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Home Publications Blogs Beat the Press Is Thomas Friedman More Incoherent Than Usual?

Is Thomas Friedman More Incoherent Than Usual?

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Sunday, 29 January 2012 00:01

In a column that repeats the usual Thomas Friedman line about all the barriers between countries coming down in the brave new world (while conveniently ignoring the barriers that protect highly paid professionals like doctors and lawyers, allowing them to earn far more than their counterparts elsewhere in the world), he approvingly quotes Michael Dell:

"'I always remind people that 96 percent of our potential new customers today live outside of America.' That’s the rest of the world. And if companies like Dell want to sell to them, he added, it needs to design and manufacture some parts of its products in their countries."

The statement Friedman attributes to Dell implies the exact opposite of his "world is flat" story. Dell is saying that he must design and manufacture a portion of the products he sells in the countries he sells them. This implies that there are political barriers to complete mobility, which would mean that Dell could manufacture and design his products wherever it is cheapest to do, regardless of where he sells them. 

Friedman's quote from Dell indicates  that protectionist restrictions are still an important reality in the world. Presumably the logical response would be to either try to reduce these barriers in other countries or to adjust our trade policies to ensure that they work best for the United States in a world that is clearly not flat. 

Comments (8)Add Comment
...
written by Liam Auer , January 29, 2012 3:08
Or, you know, there might be something beyond that called economic geography. Read what Paul Krugman's written about it; it might be important and suggests that it's not just political barriers at work. Doesn't support Friedman at all, but shows there is a little more nuance to the argument.
re liam
written by Andrew Clearfield, January 29, 2012 5:15
Dell says (according to Friedman) that "In order to sell to our customers in countries X, Y, and Z, we must produce our products in countries X, Y and Z."

This quote implies the existence of trade barriers. The quote does not imply anything about economic geography issues. If Dell needed to produce its product in country X because of economic geography issues, it would be because other relevant suppliers were located in country X, not because Dell's customers were located in country X.
...
written by jhm, January 29, 2012 5:47
There was a convention or some such of mayors in DC in which several of the mayors of local cities in my area participated. Local news sent a team and who do you suppose was on the big screen in the background apparently giving a speech to the assembled worthies? none other that this buffoon Friedman.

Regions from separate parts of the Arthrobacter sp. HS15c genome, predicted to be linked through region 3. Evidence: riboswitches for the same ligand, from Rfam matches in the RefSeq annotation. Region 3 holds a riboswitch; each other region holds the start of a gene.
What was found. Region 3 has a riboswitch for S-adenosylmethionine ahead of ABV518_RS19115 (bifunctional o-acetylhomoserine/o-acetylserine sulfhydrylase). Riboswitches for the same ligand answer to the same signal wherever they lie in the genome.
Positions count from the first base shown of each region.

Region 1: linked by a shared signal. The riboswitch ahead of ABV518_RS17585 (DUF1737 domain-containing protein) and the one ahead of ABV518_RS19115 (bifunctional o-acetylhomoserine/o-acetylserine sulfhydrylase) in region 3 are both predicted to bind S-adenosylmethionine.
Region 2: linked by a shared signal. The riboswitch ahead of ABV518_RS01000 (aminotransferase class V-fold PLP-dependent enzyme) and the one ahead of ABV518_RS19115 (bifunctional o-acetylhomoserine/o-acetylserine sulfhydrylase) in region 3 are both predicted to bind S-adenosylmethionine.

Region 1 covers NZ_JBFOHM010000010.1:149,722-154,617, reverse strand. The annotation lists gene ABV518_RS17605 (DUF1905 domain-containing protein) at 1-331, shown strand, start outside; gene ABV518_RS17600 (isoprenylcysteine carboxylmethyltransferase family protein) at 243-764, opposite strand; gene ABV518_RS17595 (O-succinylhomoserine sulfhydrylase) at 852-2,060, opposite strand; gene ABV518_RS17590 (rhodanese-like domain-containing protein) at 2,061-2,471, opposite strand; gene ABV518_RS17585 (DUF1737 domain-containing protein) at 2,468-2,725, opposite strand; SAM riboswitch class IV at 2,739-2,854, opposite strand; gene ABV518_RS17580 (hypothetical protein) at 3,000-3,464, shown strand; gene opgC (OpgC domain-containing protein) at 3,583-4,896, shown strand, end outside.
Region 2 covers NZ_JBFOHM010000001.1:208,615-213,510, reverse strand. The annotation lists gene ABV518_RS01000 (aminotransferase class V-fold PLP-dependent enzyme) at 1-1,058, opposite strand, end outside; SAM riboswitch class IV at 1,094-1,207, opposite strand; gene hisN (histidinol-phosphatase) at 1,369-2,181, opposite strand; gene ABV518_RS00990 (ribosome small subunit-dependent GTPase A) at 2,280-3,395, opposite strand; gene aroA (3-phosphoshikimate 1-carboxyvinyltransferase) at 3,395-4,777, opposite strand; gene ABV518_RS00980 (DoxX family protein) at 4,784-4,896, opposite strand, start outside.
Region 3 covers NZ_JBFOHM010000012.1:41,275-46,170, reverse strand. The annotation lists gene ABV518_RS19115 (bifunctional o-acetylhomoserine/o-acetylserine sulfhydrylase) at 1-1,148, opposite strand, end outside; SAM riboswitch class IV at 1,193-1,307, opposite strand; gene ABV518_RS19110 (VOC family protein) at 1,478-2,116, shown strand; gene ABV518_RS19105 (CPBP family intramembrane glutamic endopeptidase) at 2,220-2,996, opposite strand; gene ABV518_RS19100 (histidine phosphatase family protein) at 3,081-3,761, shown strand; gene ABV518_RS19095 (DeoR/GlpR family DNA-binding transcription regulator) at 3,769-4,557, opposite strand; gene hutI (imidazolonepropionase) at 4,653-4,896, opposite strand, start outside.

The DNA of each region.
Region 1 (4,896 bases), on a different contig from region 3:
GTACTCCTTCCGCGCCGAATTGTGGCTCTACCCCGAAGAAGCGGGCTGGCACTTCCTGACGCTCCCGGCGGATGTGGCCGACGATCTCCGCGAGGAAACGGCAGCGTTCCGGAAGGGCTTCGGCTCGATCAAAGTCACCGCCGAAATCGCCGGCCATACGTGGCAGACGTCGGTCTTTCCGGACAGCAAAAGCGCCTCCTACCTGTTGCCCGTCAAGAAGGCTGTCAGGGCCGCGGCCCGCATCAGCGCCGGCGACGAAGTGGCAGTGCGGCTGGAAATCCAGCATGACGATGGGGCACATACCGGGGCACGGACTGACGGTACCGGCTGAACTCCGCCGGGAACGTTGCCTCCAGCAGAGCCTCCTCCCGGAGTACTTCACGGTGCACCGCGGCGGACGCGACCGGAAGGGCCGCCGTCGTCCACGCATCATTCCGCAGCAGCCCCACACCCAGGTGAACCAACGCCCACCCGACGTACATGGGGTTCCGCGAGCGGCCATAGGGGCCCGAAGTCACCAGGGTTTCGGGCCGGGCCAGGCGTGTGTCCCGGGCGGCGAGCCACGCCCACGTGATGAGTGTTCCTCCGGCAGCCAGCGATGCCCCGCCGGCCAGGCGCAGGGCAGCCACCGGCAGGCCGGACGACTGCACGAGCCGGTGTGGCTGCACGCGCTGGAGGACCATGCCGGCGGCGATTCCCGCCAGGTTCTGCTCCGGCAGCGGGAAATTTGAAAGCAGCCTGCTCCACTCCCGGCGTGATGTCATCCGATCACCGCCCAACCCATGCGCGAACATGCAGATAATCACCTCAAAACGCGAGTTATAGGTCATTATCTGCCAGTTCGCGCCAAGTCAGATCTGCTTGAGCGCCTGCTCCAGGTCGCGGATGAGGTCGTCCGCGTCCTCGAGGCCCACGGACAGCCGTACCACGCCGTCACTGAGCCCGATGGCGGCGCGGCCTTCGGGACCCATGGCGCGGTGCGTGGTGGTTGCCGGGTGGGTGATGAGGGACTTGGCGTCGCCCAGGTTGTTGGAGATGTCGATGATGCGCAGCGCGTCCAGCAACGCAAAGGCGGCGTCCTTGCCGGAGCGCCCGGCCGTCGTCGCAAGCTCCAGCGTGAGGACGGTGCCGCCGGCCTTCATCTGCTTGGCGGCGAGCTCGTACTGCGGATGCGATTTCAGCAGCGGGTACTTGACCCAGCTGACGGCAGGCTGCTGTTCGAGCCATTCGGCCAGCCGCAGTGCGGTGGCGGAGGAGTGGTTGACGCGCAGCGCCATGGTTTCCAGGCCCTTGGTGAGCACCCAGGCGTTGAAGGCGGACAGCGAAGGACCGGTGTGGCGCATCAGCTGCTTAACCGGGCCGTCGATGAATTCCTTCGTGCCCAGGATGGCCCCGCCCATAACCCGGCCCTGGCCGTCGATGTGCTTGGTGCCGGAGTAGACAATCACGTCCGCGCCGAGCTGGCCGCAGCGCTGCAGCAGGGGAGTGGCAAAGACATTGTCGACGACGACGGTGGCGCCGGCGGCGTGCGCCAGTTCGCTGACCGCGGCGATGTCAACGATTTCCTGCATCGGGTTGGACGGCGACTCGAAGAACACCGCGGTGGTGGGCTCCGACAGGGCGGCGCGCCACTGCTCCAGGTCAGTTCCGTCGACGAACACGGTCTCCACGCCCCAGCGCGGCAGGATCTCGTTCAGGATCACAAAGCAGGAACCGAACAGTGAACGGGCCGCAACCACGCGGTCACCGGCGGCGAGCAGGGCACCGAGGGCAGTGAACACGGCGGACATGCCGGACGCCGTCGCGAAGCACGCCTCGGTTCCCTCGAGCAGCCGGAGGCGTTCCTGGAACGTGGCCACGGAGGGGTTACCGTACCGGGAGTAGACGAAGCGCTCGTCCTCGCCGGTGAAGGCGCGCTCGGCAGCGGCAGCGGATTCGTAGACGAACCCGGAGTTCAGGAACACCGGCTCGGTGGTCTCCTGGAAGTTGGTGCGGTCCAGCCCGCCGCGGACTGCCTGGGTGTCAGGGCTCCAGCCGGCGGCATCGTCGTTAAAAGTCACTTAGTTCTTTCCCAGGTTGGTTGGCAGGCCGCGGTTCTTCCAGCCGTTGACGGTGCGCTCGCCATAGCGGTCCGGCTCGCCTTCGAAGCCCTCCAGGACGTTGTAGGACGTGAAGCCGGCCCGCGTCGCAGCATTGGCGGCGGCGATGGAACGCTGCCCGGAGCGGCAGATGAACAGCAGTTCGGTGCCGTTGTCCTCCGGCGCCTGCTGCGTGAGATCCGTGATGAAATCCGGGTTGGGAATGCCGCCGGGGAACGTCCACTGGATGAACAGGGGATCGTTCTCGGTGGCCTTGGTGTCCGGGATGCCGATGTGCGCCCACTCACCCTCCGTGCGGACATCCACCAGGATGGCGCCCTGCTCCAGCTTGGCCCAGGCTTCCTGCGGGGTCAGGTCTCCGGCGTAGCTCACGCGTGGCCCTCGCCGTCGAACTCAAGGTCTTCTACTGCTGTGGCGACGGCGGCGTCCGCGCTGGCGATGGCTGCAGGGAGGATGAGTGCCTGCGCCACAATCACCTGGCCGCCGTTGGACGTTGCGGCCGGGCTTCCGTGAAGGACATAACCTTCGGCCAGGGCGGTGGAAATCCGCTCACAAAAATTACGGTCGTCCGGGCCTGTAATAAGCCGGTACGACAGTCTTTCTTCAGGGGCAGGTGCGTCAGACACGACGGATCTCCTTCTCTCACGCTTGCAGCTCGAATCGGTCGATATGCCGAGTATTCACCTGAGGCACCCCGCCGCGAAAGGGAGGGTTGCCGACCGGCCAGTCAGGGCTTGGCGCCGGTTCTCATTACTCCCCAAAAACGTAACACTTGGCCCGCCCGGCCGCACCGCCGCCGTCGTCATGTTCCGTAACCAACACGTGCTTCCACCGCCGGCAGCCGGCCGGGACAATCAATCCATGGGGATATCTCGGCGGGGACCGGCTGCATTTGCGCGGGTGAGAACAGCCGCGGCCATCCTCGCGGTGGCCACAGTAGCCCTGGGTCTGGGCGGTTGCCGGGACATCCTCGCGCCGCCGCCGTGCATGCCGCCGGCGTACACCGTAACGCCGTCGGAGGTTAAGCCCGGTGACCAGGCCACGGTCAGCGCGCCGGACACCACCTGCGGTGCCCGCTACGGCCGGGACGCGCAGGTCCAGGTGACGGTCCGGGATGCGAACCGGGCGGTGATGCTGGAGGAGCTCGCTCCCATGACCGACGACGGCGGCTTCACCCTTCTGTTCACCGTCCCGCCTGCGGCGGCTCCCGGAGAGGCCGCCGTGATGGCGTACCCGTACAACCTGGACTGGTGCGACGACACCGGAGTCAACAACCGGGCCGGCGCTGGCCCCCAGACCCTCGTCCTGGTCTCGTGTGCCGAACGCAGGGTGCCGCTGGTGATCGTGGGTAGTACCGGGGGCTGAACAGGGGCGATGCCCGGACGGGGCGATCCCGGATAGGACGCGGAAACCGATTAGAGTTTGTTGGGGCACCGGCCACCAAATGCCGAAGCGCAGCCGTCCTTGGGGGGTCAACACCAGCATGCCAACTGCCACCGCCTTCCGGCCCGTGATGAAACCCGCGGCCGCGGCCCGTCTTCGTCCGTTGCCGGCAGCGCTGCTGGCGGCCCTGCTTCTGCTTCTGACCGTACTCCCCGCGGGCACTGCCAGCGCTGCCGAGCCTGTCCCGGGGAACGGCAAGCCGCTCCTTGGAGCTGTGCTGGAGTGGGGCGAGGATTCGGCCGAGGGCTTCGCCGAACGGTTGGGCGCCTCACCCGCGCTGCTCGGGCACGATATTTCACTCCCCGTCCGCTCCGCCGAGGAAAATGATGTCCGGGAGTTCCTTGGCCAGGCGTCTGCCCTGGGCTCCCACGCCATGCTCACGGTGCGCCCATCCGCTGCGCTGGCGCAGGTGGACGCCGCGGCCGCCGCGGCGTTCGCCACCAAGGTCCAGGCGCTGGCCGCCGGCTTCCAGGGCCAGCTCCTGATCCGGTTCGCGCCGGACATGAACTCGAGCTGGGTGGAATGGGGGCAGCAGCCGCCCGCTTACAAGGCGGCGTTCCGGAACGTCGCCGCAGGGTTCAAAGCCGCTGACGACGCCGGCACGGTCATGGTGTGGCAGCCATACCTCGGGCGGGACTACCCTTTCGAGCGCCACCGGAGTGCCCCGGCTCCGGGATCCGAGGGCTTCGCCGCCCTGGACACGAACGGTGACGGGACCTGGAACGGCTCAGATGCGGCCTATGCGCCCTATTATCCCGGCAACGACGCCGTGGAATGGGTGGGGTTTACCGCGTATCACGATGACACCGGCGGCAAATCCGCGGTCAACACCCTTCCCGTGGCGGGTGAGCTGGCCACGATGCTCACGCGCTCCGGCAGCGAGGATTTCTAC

My first thought was to wonder how much he was being paid to spout irrelevancies to these mayors, my second was to hope that no one was paying any attention, or at the least taking his words seriously. God help us otherwise.
Flat Earth Society Wages Campaign to Smash Dell Computers
written by izzatzo, January 29, 2012 6:49
After learning Friedman never meant the earth was literally flat and Dell was outsourcing jobs teabaggers staged raids on domestic Dell computers and ceremoniously tossed them off roofs to re-enact the original tea party.

Mitt and Newt agree it's an appropriate response to OWS. If Americans don't make it it's not worth making - or buying.

Stupid liberals.
Doctors
written by John, January 29, 2012 9:09
You may have not noticed, but we have quite a few foreign doctors in the us. About half the staff at my local hospital attended med school in India. And most urban medical center primary care residencies are filled with foreign med school grads. However, none of the Econ professors at my local colleges are from abroad. Nor are any of the mangers of my city or county. And not one of the teachers at my kids local school is from another country. And our teachers are paid quite a bit more than their Indian counterparts. Are you advocating opening up immigration for teachers as well?
The Answer To The Headline Question Is:
written by Jeffrey Stewart, January 29, 2012 11:54
YES!

How Tom is considered "liberal" by my local newspaper is beyond comprehension.
Trade in Professional Services
written by Dean, January 29, 2012 12:36
Insofar as immigration is based on economic considerations, as opposed to family unification and human rights, we should bring in the people who offer the most benefit per person. How far down the pay ladder we go would depend on how many immigrants we allow in the country. Certainly this would mean an open door for doctors, lawyers and economists, probably not for school teachers.
none
written by sparagmite, January 30, 2012 12:37
Several of my economics professors were from India, and they were excellent I might add. Getting a little nervous, Doctor John? Yes, and let's focus on teachers, not corporations, since that's what Fox is doing.

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About Beat the Press

Dean Baker is co-director of the Center for Economic and Policy Research in Washington, D.C. He is the author of several books, his latest being The End of Loser Liberalism: Making Markets Progressive. Read more about Dean.

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